None of Toyota‘s North American plants have been affected by Japan’s recent earthquake, but they may soon feel the impact. Toyota’s supply chain of Japanese components may soon run dry, creating a ripple effect that could idle several plants on this side of the Pacific Ocean.
Toyota recently announced to its North American workforce of looming parts shortages as a result of Japan’s earthquake, and will be forced to idle plants as it monitors the situation.
“We have an ample supply of most products, our ships continue to deliver vehicles to North America, we have reopened our parts plants in Japan, and we are doing all we can to ensure our dealers have products available for customers,” Toyota said in a statement to its factory workers.
Despite several Toyota models being produced on North America soil, many still contain at least 10 percent of their parts from Japan; company officials point to electronics components and rubber products as the parts that will be affected. The automaker informed its workers that stoppages and slow-downs are likely to come in the near future, but none are planned as all locations have no reported shortages.
As reported earlier this week, Toyota idled several Japanese plants as it continues to assess damages and any logistical issues that may affect operations. The automaker announced plans to potentially resume production at many locations as early as March 26th. Now two weeks after the disaster in Japan, Toyota reports its domestic production losses will total no less than 140,000 units, with that number likely to increase greatly because of the parts shortages. Toyota confirmed today plans to resume production of its Prius and Lexus HS 200h and CT 200h models this coming Monday, March 28th.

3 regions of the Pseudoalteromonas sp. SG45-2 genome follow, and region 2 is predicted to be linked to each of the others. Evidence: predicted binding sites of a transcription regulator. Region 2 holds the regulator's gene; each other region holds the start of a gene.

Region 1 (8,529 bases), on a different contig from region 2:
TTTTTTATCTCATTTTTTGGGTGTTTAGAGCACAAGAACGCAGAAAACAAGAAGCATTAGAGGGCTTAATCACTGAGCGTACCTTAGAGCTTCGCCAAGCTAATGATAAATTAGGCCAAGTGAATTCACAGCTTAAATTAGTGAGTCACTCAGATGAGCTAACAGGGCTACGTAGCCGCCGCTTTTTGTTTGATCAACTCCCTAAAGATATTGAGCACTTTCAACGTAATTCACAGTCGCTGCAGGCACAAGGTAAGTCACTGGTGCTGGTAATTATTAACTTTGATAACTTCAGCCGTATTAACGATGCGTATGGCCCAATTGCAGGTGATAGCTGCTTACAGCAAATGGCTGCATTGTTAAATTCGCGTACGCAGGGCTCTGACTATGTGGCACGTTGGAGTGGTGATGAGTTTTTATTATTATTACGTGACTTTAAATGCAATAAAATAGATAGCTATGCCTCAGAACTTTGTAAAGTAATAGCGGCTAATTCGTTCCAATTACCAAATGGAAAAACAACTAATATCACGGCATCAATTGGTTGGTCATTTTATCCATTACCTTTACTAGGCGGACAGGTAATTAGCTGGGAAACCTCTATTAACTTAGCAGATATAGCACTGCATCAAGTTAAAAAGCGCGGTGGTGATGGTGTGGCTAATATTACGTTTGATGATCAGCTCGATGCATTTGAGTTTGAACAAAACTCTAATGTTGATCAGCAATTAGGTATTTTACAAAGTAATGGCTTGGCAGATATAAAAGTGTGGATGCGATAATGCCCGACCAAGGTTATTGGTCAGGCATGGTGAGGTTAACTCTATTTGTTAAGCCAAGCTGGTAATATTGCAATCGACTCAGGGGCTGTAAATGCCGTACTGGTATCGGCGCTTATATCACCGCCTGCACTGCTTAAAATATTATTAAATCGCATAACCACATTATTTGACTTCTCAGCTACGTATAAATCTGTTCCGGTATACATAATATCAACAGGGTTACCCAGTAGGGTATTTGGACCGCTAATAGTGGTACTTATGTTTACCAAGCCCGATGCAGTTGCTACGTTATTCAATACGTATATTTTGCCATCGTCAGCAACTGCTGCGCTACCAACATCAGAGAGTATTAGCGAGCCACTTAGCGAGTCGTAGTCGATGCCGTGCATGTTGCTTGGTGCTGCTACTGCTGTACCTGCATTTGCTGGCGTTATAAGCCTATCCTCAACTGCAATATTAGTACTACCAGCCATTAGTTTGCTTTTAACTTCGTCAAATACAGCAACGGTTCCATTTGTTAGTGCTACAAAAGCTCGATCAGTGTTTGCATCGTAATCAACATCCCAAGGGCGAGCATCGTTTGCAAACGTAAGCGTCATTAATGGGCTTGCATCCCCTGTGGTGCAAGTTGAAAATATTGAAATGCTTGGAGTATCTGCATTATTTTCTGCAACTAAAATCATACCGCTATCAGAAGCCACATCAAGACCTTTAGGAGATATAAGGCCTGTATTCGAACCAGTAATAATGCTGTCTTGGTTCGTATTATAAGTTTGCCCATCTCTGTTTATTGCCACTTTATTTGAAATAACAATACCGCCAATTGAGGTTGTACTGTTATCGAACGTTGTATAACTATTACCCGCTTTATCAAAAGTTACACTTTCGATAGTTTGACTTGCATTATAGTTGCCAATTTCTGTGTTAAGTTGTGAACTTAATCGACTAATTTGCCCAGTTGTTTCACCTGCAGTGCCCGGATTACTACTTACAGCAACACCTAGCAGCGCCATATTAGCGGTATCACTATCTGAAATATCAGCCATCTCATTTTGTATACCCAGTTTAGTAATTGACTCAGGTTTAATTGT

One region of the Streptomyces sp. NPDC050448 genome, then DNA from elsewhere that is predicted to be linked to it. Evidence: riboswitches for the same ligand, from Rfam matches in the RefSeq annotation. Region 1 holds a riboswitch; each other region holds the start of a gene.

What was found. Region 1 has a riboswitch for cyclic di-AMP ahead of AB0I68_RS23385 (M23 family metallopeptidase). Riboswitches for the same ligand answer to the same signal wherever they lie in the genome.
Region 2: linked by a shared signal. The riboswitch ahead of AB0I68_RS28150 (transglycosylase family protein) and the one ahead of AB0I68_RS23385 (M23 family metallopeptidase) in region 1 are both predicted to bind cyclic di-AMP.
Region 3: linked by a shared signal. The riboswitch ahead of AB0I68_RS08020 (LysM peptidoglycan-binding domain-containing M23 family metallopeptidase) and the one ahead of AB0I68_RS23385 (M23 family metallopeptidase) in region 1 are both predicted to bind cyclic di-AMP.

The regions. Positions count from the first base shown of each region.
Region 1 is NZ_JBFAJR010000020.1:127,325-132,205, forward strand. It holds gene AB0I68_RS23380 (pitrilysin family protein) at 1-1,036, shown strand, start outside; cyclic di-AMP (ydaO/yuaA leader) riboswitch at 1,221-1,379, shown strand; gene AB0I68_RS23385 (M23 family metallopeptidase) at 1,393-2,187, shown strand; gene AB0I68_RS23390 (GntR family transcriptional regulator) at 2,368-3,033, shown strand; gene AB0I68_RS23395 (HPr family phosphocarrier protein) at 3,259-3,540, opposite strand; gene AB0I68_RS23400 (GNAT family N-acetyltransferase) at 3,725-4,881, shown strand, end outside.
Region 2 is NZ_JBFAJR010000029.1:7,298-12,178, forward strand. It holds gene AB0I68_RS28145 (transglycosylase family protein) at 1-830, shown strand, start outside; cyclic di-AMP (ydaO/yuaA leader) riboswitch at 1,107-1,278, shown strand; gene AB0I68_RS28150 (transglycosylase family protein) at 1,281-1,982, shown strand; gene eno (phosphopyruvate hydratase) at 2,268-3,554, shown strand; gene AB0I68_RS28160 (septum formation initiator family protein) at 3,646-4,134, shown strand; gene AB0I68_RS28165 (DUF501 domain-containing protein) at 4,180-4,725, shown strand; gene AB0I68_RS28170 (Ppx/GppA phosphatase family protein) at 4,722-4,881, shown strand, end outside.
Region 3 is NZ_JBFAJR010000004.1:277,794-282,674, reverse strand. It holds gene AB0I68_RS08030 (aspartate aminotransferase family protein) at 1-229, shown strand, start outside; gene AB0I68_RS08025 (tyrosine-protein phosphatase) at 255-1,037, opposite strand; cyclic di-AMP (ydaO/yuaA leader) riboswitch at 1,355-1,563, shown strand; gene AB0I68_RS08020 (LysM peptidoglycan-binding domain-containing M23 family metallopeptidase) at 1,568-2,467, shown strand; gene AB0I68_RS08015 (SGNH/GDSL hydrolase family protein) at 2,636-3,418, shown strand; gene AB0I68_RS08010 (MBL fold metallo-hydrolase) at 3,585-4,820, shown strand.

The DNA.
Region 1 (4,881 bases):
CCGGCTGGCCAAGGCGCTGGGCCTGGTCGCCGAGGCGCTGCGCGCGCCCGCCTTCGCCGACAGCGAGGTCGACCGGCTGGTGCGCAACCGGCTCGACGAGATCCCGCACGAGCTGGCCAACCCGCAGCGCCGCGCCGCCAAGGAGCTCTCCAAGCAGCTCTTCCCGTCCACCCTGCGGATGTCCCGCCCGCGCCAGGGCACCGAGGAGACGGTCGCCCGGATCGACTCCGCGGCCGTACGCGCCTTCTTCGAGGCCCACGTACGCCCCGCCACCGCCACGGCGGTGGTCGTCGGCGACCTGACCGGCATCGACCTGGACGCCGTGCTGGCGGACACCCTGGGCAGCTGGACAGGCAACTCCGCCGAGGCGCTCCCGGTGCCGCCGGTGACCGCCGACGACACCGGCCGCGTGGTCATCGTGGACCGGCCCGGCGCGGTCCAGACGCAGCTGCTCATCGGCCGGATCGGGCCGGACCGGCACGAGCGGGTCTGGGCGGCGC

Aside from existing model production disruptions, the domestic launch of Toyota’s new Prius MPV has now been delayed. Initially scheduled for an April debut in Japan, the automaker hasn’t announced the new model’s new timeline. Debuting at the Detroit Auto Show earlier this year, the U.S.-market five-seat Prius V’s mid-summer roll out isn’t expected to be affected. A seven-passenger variant headed to European markets, under the Prius+ name, isn’t likely to be delayed either.